Film Review: Race to Witch Mountain

Las Vegas cabbie helps two children thwart an alien invasion. Clever updating of a 1970s Disney franchise, with a good cast and plenty of action.

March 13, 2009

-By Daniel Eagan


filmjournal/photos/stylus/74758-Witch_Mountain_Md.jpg

An adroit blend of action and science fiction, Race to Witch Mountain updates the story and characters in Alexander Key's novel for a new generation of viewers, one accustomed to videogames and in-jokes. With an appealing cast and acceptable special effects, it will perform well with Disney's target audience.

Jack Bruno (Dwayne Johnson), a disgruntled Las Vegas taxicab driver, finds himself with two unusual passengers, siblings Seth (Alexander Ludwig) and Sara (AnnaSophia Robb). Lured by the promise of easy money, he drives them deep into the desert, where they come under attack by federal agents led by the mysterious Henry Burke (Ciarán Hinds). Escaping through Seth's paranormal powers, they drive to a deserted shack, where Bruno discovers that his charges are aliens committed to preventing an invasion that will wipe out humanity.

The Siphon (Tom Woodruff, Jr.), a Terminator-like assassin, prompts a retreat to Las Vegas, where Bruno consults with astrophysicist Dr. Alex Friedman (Carla Gugino). It will take help from another alien "expert," Dr. Donald Harlan (Garry Marshall), before Bruno, Friedman and the children can infiltrate a secret government installation near Witch Mountain, where the key to stopping the invasion lies.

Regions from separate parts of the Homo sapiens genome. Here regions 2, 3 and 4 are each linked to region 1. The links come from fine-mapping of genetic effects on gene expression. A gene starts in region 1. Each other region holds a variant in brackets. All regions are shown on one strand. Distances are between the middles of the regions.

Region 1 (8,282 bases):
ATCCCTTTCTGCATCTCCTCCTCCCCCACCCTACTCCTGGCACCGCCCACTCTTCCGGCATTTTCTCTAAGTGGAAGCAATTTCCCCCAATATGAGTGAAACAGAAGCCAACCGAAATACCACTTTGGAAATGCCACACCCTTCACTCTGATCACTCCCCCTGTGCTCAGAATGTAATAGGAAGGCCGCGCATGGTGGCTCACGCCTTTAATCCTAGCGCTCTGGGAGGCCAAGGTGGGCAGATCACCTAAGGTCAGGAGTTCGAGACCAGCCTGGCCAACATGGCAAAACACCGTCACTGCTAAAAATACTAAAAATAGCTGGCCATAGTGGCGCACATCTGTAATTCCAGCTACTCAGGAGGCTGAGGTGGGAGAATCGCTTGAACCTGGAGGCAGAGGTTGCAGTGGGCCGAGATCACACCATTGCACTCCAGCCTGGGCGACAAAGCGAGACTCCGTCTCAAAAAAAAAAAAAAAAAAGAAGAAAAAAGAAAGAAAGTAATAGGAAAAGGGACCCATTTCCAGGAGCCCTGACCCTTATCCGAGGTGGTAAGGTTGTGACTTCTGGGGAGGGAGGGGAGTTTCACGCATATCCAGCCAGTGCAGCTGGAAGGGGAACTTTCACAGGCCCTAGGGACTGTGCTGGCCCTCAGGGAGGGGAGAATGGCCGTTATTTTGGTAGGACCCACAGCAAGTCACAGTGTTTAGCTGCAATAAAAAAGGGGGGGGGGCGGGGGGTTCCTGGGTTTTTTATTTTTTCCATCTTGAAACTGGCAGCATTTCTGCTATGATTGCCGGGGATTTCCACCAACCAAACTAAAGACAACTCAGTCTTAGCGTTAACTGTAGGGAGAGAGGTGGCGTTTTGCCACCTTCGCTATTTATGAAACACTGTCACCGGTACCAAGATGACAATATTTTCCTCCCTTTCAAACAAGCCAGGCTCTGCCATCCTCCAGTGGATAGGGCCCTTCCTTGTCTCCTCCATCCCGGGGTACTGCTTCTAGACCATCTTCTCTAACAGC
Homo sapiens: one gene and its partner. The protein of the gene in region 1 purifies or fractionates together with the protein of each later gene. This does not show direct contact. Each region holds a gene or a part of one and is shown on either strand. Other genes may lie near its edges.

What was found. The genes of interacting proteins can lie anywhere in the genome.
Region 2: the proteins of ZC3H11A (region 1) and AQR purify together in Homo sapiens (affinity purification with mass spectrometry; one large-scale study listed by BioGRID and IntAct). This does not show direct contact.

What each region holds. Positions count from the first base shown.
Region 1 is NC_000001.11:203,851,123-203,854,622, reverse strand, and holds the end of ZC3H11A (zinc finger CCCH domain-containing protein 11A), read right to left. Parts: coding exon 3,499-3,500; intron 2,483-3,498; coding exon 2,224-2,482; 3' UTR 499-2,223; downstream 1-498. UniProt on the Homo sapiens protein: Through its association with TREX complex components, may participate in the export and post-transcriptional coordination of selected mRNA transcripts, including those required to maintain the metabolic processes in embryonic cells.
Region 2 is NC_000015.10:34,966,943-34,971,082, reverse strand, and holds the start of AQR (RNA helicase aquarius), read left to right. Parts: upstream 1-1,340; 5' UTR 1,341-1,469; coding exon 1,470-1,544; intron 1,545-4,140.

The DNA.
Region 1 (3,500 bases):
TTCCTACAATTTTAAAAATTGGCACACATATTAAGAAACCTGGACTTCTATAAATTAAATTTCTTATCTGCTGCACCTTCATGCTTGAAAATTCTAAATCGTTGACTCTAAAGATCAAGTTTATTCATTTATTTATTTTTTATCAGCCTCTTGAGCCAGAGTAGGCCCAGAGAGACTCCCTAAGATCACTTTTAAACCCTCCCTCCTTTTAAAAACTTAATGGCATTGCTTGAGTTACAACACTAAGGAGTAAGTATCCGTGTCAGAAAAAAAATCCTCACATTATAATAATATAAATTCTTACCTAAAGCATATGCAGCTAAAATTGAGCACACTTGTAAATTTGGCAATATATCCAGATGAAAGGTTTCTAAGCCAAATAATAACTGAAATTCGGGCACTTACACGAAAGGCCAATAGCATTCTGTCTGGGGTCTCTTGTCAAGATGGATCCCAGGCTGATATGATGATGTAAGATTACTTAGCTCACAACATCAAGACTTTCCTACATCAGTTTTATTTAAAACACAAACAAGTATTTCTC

In classic Disney style, the plot is both a quest to establish a nuclear family and a means to explain away death. New to the format: warnings about global warming, and a willingness to grab whatever worked in other sci-fi adventures. Director Andy Fickman keeps the film moving quickly enough so that younger viewers may not notice the story's larger themes. However, Fickman has trouble hiding the plot holes, like why the children don't use their powers more frequently, or why the feds have such unsavory motives. Special effects dominate the Witch Mountain sequences, and while they are fun, they don't feel especially original. More promising is an extended chase through a UFO convention involving three different sets of villains.

The film marks another stage in the career of Dwayne Johnson, the football player and wrestler formerly known as The Rock. Reunited with his Game Plan director Fickman, Johnson displays both depth and assurance, only occasionally pushing too hard on his charm. The screenplay provides more background than usual for his role, explaining in detail why he glowers through the first half of the story. The PG rating forces him to pull his punches, and once the special effects take over he is essentially reduced to a spectator. But Johnson's enthusiasm is infectious, and as his acting continues to improve, he has earned the right to better parts.

Garry Marshall's turn, little more than a cameo, evokes the original Witch Mountain films, which featured elderly actors like Ray Milland and Bette Davis. Fans of Escape to Witch Mountain and Return from Witch Mountain can spot stars Kim Richards and Iake (formerly Ike) Eissinmann in small but important roles. The real standout in the cast is AnnaSophia Robb, whose limpid eyes and unruffled demeanor are signs of a genuine movie star.